a fixed' purpose, something to strive
quadrium is science, mathematics
said Mayor
for, spells success,"
history and arts. Today's trivium Is
George Puchta, of Cincinnati, in adeconomic prosperity, social employdressing the Seniors in the College or

land-gran-

($'

HUGHES

School of Danolm

Mrs. Hughes, Member of American
National Association Masters
. of Dancing

OUTLINED BY

Mechanical and Electrical Engineering Tuesday, on the subject, "How to
Attain Success." "You never knew of
this institution an Infantry unit of the any great building being built without
senior division of the Reserve Off- a plan. So it is with a man.
icers' Training Corps in conformity
"One of the principal elements in
with existing Federal law and the reg- attaining success Is work," he said.
ulations as promulgated by the Sec- "You have got to do It. If you would
retary of War, especially as modified succeed you can't get away from It.
t
in respect to
institutions This world is so constituted that some
of learning.
must lead and spme must follow.
"2. That in connection with the There must be employers and em
above recommendation, the course in ployes. And we who are employes
military science leading to the degree must serve loyally, giving more than
n. S., hereto appended and marked we are paid to give.
"A" bo adopted as part of the regular
"James J. Hill, the great railroad
curriculum of the University.
builder, summed tip the reason for his
"3. That proper steps be taken to success
in words characteristic of
have both of the foregoing recommen- the whole attitude of the man, 'When
dations put into full force and effect I was a brakeman receiving $40 a
after the end of the present academic month I did $80 worth of work.'
year and before the beginning of the
"There was never before such an
academic year
opportunity for success for men who
"F. PAUL ANDERSON.
can and will think and work. The
leaders of business are searching for
"ARTHUR M. MILLER."
young men who are willing to put
character Into their work, honest and
REV. BUSH SPEAKER
thoro effort. Character, young men,
AT Y. M. C. A. MEETING is the big thing you must seek to

25,

"FOURS AND THREES"

UNIVERSITY
EVENINGS

Cents

cADA MEADE
Prices

OPEN 10:00 A. M. TO 11:00 P. M.

TUESDAY, THURSDAY,
and SATURDAY
HOURS: 8
MR. JOHN CLARK

lo 1

k

o'clock

MR, HENRY KELLER

FURNISHING MUSIC.

Eat Your Sandwiches
and Hot Chocolate at the
WOMAN'S EXCHANGE

ment and religious peace," said Pro207 W. Short St.
fessor W. D. Ward, of Sandy Valley
Seminary, in a chapel address to tho
students on "Pours and Threes" Tuesday. "There's enough potentiality In
the heads of the young men and wo- Where All is Well and Good
men here to revolutionize the educaCandy
HottChocolate,' Home-mad- e
tional methods of Kentucky in the
and Ices.
next ten years.
Professor Ward said that the only
difference between us is that some of
Progressive Shoe Repairing Shop
us think while we work and some of
Lexington, Ky.
Following 140 S. Limestone
us work without thinking.
Rubber Heels and Soles a Specialty
"Fours
are more of Professor Ward's
and Threes."
'Four things have gone before. The
Metropolitan
civilization of the Nile, medieval civ
ilization, the Atlantic slope civilizaThe Place for Good Things lo Eat
tion, and the Pacific slope civilization,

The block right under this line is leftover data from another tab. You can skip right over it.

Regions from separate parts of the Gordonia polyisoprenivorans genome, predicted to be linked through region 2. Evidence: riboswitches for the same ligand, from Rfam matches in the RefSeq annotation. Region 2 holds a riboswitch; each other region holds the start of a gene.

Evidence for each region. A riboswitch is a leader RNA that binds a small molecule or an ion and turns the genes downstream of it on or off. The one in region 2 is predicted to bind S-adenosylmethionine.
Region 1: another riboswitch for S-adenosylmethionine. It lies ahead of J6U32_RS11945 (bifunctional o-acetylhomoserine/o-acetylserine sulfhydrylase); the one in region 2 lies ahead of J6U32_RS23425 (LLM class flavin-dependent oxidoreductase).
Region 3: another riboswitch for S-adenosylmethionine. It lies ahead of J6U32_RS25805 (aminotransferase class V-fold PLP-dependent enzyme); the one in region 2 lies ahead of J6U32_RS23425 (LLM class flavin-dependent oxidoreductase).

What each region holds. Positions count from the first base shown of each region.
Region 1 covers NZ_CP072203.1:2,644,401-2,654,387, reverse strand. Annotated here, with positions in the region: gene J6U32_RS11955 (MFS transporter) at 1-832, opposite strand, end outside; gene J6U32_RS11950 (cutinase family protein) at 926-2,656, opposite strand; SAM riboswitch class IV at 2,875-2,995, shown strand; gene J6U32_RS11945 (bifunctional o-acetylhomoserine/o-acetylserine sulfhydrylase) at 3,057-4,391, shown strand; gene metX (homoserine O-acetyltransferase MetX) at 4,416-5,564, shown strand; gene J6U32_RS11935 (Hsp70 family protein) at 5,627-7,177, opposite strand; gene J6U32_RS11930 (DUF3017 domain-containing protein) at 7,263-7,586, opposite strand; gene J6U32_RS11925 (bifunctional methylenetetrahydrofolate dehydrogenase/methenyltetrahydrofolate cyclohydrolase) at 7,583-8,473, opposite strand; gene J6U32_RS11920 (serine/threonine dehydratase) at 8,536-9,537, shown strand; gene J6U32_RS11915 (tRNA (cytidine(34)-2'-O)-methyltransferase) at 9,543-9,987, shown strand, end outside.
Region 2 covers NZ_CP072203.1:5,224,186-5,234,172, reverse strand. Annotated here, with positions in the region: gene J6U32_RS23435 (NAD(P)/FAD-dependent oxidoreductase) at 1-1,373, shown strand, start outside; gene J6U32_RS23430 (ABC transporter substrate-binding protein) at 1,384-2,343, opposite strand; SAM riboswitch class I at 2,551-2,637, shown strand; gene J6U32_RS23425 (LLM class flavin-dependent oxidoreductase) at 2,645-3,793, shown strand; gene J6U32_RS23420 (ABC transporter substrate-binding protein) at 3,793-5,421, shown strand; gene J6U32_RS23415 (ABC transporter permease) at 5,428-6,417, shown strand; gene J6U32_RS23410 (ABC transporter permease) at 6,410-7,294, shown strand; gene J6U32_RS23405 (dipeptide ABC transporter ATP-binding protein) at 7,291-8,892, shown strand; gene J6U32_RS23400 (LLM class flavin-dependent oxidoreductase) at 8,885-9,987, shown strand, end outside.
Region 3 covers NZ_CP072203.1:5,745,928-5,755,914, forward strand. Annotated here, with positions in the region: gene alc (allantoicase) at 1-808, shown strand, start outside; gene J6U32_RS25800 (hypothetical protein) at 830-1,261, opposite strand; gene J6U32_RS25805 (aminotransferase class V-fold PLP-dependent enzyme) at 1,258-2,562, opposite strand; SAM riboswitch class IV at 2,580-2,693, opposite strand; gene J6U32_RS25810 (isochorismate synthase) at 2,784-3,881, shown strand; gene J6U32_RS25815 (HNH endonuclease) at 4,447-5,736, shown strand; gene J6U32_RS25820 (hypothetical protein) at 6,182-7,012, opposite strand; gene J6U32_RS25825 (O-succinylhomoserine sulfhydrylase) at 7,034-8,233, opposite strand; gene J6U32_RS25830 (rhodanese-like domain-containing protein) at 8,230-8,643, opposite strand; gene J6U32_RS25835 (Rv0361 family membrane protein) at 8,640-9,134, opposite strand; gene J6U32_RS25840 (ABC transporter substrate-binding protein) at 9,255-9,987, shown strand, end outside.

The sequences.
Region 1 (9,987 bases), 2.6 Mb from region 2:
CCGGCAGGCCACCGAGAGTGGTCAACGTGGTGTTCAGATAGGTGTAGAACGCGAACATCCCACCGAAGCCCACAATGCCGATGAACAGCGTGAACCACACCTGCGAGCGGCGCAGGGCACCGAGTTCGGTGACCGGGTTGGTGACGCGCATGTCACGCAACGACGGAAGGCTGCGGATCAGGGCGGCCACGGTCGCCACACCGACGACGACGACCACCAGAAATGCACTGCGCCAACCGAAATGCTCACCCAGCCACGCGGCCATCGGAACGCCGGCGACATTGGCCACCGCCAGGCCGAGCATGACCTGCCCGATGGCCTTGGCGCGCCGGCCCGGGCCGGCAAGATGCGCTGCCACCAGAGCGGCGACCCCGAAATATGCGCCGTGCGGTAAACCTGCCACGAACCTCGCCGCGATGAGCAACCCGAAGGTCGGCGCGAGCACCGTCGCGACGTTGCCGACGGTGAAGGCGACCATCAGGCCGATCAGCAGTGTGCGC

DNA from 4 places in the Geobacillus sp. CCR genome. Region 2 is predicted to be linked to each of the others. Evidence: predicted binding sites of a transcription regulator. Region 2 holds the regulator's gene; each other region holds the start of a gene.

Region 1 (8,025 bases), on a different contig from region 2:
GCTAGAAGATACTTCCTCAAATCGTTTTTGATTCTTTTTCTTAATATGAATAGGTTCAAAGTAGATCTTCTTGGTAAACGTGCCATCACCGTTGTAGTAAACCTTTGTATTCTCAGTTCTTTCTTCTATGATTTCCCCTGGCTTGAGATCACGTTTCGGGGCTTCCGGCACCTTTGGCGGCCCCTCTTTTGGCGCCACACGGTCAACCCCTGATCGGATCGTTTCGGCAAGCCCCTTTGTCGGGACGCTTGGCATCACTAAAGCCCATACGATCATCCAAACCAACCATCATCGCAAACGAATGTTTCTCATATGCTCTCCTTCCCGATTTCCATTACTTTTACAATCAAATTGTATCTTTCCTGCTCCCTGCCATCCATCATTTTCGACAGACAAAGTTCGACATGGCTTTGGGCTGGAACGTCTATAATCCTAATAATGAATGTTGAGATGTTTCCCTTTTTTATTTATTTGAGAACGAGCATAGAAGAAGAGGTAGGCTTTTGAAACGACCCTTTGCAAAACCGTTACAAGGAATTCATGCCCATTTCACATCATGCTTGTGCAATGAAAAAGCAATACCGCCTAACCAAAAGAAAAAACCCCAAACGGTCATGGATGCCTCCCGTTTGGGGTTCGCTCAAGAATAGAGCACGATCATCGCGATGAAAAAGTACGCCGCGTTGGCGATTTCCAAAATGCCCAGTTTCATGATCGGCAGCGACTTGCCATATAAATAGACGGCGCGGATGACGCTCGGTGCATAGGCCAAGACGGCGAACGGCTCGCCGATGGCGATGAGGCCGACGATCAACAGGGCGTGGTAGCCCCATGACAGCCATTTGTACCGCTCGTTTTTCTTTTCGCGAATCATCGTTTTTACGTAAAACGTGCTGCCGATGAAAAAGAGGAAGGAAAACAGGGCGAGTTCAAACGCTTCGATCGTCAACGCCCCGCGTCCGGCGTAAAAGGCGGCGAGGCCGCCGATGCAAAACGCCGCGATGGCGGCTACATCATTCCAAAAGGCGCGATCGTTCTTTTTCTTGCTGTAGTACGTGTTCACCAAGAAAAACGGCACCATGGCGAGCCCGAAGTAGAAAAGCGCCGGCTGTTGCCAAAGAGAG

to
a civilization which was just about
commence when the European war
broke out. In my opinion, the Pacific
DENTIST
slope civilization will be a big con For any kind of dental service call on
flict between the yellow and the white
races.
1ST CO K AJPSID1S
'The four and three of great ideas Office hours 8 a. m. 6 p. m. 5 Phone
is that the Jews originated righteous
ness, the Greeks originated reason,
Rome first developed discipline and
B.
the Anglo Saxon idea was the idea of
SHOP
service to mankind. The day of com
The Closest Shop lo University
gone. Men inher
mon brotherhood is
ited the first three and are a part of
15c
HAIR CUT
10c
Shave
the fourth."
15c
Shampoo
Professor Ward pictured the map
Glover's Shampoo. .35c
of the United States as the life of a
man. "The Atlantic coast plain is rep 153 S. Limestone St.
Lexington, Ky.
of infancy. When the
resentative
pioneers first began to explore the
country in which they lived they
D. PURGELL CO.
climbed up the Appalachian mountain
326-3- 30
West Main Street
side. That was youth. Down the
LEXINGTON, KY.
of that slope is the dead
other side
level of service. When we are mountRUBBER
ing the Rocky Mountain slope we are
retrospective; into the Pataking a
JUST THE THING FOR USE
cific Ocean is like going Into eternity.

McGURKS

SAM GULLO

Restaurant

Dr. J. T. Slaton

8M--

W.

Martin's Barber

J.

APRONS 50c

IN THE LABARATORIES
"The passions are anger, hate, envy and jealousy.
Their cures, the
threes, are sympathy, pity and forgiveness. The love quadrium is the
love of country, love of home, love of
mankind and love of God.
"Kentucky's old quadrium was the
speller, a bottle of milk,
South Limestone
l
a hunk of oornbread and a sore toe.
Her trivium was reading, writing and
Even the seasons themarithmetic.
Most State Men Know Us
selves divide up Into four. The sun,
Meal Ticket
the moon and the stars constitute a Let u meet you
three."

Martin & Stockwell's
Restaurant

blue-backe- d

t

giving them practical pointers on the
treating of steam pipes and wires bo
as to withstand all attacks of heat
and cold.
Society, the
The Westlnghouse
Sophomore .Mechanicals' organisation,